Please use my blog link: From there, go to the Chat Room.

Leave your answer here on Bustles, in the comments under this post, and don't forget to leave your email in this format: your_email [at] whatever [dot] com


Barbara said...

What a lovely cover for Deeanne Gist's new book. And that it is a photo of her 19 year old daughter is like whipped cream on top of peach cobbler. I am looking forward to reading the book.
Is there a story behind the dress? It is so elegant.

Barbara said...

I just wanted to leave another comment thanking Tina Dee for such a neat web site as Bustles and Spurs. I have yet to read a posting where I didn't learn something. I also enjoy the look and feel of the site. Again, just wanted to say thanks to Tina Dee.


Vickie McDonough said...

Very interesting stuff, Dee Anne. It really makes you stop and think about some of our common phrases.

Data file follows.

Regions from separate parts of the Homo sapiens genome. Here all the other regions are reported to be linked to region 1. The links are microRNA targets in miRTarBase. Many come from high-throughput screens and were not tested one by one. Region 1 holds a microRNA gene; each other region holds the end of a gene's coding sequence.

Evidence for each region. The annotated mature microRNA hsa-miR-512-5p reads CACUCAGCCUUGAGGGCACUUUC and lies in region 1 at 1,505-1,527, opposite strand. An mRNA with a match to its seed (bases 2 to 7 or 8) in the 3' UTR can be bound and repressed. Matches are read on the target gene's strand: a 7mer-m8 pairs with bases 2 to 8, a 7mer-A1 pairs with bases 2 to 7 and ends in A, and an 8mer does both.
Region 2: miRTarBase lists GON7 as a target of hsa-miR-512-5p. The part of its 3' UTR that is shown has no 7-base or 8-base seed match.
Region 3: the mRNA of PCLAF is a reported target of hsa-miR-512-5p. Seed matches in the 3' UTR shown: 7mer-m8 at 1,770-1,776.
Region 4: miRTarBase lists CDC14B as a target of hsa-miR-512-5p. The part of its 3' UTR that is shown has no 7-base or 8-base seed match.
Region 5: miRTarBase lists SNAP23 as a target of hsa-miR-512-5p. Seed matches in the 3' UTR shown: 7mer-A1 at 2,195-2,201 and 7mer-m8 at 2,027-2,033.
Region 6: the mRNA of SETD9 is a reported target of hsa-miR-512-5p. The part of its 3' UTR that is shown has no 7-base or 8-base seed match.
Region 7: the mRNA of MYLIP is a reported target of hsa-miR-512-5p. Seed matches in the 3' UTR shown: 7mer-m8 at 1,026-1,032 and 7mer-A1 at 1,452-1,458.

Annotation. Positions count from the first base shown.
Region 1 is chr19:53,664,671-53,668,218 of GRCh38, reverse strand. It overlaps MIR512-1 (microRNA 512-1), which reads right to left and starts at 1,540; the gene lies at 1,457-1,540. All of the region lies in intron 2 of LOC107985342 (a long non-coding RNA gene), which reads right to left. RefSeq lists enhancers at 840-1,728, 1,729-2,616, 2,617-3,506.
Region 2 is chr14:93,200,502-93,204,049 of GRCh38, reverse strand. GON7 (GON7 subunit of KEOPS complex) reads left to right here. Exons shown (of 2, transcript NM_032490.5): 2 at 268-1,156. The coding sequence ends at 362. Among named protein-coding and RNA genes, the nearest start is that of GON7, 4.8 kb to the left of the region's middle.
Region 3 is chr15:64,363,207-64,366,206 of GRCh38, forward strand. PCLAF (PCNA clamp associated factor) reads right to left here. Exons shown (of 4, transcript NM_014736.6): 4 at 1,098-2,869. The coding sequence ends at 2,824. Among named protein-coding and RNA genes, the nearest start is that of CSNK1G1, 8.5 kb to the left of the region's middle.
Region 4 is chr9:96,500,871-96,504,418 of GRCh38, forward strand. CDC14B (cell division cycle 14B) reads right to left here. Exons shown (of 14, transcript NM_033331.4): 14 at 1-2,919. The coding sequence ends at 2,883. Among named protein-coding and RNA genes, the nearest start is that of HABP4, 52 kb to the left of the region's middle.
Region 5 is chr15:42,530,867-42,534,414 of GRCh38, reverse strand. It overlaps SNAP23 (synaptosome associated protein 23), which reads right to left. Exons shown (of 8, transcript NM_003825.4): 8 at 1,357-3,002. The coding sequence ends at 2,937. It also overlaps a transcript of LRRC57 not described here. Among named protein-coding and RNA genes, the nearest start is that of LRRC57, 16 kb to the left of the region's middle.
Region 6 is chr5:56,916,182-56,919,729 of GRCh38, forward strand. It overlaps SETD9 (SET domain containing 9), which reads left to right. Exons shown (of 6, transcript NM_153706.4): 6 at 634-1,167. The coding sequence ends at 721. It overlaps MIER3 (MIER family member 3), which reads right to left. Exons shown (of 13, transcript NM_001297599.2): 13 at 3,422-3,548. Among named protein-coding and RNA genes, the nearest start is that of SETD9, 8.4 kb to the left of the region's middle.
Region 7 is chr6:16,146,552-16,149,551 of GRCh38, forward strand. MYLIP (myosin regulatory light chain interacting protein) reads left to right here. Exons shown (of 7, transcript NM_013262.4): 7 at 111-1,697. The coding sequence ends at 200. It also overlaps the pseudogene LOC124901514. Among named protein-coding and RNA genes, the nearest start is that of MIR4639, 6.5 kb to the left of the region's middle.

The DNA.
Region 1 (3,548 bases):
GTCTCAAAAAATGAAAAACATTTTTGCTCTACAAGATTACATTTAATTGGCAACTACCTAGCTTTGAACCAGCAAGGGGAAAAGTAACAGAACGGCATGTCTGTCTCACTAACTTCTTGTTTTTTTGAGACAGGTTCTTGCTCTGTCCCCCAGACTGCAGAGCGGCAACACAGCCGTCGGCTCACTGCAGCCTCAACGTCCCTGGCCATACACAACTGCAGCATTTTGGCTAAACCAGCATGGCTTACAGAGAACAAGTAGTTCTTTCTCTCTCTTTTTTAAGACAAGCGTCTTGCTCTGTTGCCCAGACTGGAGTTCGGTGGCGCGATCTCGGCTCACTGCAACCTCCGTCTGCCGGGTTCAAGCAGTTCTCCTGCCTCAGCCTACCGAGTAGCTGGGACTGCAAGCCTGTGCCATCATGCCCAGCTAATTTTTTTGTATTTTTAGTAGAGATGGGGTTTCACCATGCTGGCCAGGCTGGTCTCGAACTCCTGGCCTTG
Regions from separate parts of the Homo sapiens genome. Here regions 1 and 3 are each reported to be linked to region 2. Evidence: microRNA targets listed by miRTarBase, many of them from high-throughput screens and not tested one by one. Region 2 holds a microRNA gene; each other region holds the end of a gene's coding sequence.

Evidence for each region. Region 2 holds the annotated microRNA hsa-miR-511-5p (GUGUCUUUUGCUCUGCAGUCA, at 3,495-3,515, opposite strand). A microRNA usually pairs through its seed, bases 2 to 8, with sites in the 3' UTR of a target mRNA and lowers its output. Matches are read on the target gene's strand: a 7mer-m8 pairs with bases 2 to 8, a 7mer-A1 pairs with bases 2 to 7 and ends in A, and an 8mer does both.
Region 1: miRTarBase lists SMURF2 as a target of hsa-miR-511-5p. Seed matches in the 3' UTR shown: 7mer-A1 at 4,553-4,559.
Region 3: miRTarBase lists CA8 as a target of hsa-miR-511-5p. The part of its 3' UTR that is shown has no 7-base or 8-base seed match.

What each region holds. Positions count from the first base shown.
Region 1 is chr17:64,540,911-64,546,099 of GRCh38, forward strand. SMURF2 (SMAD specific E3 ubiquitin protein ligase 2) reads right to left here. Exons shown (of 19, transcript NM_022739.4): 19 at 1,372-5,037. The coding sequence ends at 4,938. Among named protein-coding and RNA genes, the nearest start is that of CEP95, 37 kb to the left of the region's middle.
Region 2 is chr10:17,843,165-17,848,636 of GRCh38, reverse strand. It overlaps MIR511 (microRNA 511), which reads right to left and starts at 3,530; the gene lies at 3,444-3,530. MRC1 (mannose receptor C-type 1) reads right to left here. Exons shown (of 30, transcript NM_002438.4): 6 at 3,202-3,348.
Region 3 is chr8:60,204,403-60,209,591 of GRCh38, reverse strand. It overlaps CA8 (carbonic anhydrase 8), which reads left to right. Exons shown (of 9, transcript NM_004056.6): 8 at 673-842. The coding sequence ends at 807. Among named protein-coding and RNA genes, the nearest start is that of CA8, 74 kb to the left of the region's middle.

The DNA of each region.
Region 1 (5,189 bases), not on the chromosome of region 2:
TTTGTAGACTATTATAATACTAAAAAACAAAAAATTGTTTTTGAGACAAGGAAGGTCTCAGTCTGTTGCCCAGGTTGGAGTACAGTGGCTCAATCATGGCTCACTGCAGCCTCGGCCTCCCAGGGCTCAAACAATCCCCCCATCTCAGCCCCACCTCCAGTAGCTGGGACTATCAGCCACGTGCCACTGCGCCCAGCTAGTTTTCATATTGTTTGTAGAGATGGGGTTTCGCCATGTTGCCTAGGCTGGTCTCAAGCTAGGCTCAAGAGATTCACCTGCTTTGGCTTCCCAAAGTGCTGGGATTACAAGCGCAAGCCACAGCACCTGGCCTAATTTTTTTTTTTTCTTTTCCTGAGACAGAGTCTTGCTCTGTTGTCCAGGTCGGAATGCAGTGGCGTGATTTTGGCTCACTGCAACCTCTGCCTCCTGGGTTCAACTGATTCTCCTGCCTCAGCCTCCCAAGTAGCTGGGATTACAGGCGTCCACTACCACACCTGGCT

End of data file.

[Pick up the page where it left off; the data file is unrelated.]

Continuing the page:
I know the answer to your question, but as I'm also a resident blogger here, I'll defer to someone else. Love your upcoming cover and such a lovely model. :)

Kathy Fuller said...

How neat your daughter is on the cover! I liked learning about the origin of some of our sayings--the one that really tickled me was "upper crust". I love the bread in the middle, so I would have been very satisfied to be middle class. :)

Sandee61 said...

The model is your beautiful daughter...what a lovely cover! I can't wait to read this book. I'd love to be entered in your giveaway. Thank you.
Your daughter looks like you!



Molly Noble Bull said...

Interesting, Dee Anne.

Donna Moore said...